The death penalty is imposed in at least 10 countries: Afghanistan — where the Orlando shooter's father was from — Brunei, Iran, Mauritania, Saudi Arabia, parts of Somalia, Sudan, United Arab Emirates and Yemen.
In those countries "even the existence of homosexuality is only grudgingly acknowledged," according to Afghan-American writer Fariba Nawa.
Iran is notorious for hanging men accused of homosexual behavior. The Associated Press reports that since 2014, ISIS has executed at least 30 people in Syria and Iraq for being gay — including three men who were dropped from the top of a 100-foot building in Mosul in June 2015.
During their rule in Afghanistan in the 1990s, the Taliban had their own method: The victim would be placed in a pit and a large stone wall toppled on top of him.
Experts say the Orlando shooting has exposed hypocrisy in countries' treatment of homosexuality.
"Middle Eastern and North African countries have denounced the Orlando shooting when at the same time they criminalize homosexuality with sentences ranging from years in prison to the death penalty," said Ahmed Benchemsi, communications and advocacy director for the Middle East and North Africa at Human Rights Watch. "Those governments should repeal laws and abolish practices that persecute people based on their sexual orientation and gender identity."
Afghan president Ashraf Ghani tweeted that he condemned the "heinous and unforgivable crime in Orlando."
Another Twitter user quickly pointed out: "If you really think this crime towards LGBT people was bad, stop killing them for having same sex activity in your country!"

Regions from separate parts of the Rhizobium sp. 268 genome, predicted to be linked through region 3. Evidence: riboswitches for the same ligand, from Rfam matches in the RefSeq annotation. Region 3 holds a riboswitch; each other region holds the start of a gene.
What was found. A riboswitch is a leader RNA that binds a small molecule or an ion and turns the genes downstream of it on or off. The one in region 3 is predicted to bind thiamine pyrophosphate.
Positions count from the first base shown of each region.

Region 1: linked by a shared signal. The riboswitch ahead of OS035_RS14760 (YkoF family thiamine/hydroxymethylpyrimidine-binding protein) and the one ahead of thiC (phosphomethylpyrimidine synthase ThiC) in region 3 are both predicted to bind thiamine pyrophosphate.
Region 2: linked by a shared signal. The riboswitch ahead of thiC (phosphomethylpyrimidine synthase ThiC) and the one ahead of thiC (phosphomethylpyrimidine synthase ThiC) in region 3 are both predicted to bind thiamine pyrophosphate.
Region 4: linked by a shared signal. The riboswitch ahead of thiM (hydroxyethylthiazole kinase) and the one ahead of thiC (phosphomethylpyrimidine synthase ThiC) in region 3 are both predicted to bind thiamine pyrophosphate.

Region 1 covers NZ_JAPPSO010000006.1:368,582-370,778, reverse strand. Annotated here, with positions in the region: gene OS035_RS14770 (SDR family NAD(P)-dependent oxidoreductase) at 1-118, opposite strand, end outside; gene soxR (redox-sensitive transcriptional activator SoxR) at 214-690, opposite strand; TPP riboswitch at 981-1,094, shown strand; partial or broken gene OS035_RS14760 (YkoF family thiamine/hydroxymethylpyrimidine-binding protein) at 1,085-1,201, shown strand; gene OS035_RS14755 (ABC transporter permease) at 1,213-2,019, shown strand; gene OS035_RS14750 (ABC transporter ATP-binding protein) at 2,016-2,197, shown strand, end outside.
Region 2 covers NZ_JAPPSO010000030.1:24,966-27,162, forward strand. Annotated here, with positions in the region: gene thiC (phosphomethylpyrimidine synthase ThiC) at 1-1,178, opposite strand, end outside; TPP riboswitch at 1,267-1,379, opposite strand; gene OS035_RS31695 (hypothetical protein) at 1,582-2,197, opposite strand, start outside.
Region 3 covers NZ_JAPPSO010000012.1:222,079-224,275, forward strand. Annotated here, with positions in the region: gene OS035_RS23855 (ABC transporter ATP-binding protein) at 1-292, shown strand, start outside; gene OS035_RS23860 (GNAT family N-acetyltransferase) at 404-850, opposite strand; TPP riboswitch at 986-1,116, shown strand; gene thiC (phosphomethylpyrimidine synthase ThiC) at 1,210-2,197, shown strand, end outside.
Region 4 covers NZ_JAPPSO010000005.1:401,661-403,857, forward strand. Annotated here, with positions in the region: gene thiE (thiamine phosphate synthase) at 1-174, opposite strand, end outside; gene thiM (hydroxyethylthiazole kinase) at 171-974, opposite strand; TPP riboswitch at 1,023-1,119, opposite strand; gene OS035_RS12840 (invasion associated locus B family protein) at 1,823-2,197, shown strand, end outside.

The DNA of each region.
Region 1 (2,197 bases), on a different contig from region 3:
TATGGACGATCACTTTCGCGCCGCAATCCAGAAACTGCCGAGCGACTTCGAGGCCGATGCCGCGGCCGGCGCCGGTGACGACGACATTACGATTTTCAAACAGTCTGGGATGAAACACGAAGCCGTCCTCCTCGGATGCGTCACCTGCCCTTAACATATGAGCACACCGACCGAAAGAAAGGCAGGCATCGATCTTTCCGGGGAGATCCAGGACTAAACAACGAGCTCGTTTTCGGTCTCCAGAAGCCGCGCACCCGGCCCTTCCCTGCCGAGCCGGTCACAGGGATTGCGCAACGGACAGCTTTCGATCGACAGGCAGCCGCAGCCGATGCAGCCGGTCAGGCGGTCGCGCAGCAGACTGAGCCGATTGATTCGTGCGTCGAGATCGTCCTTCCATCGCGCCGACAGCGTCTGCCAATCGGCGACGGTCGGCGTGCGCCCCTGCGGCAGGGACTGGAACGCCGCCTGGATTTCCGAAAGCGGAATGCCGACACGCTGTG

No fewer than 40 out of 57 Muslim-majority countries or territories have laws that criminalize homosexuality, prescribing punishments ranging from fines and short jail sentences to whippings.
However, same-sex relationships are not strictly illegal in 20 Muslim-majority nations including Albania, Bosnia and Herzegovina, Turkey, Kosovo, Jordan, and the Palestinian West Bank.
In Egypt, there have been police raids of suspected gay gatherings and people have been put on trial for "violating public morality."
Religiously-mixed Lebanon is the most liberal among Arab nations regarding same-sex relationships, and has an active LGBT community. A Lebanese law forbids homosexuality, although it is rarely enforced and has been challenged in courts.
So where do gay rights stand in Muslim communities?
There has been plenty of support for LGBT rights among Muslims. Just over 40 percent of U.S. Muslims said they supported same-sex marriage last year in a survey by the Washington-based Public Religion Research Institute. Lawmakers in Albania recently debated legalizing gay marriage.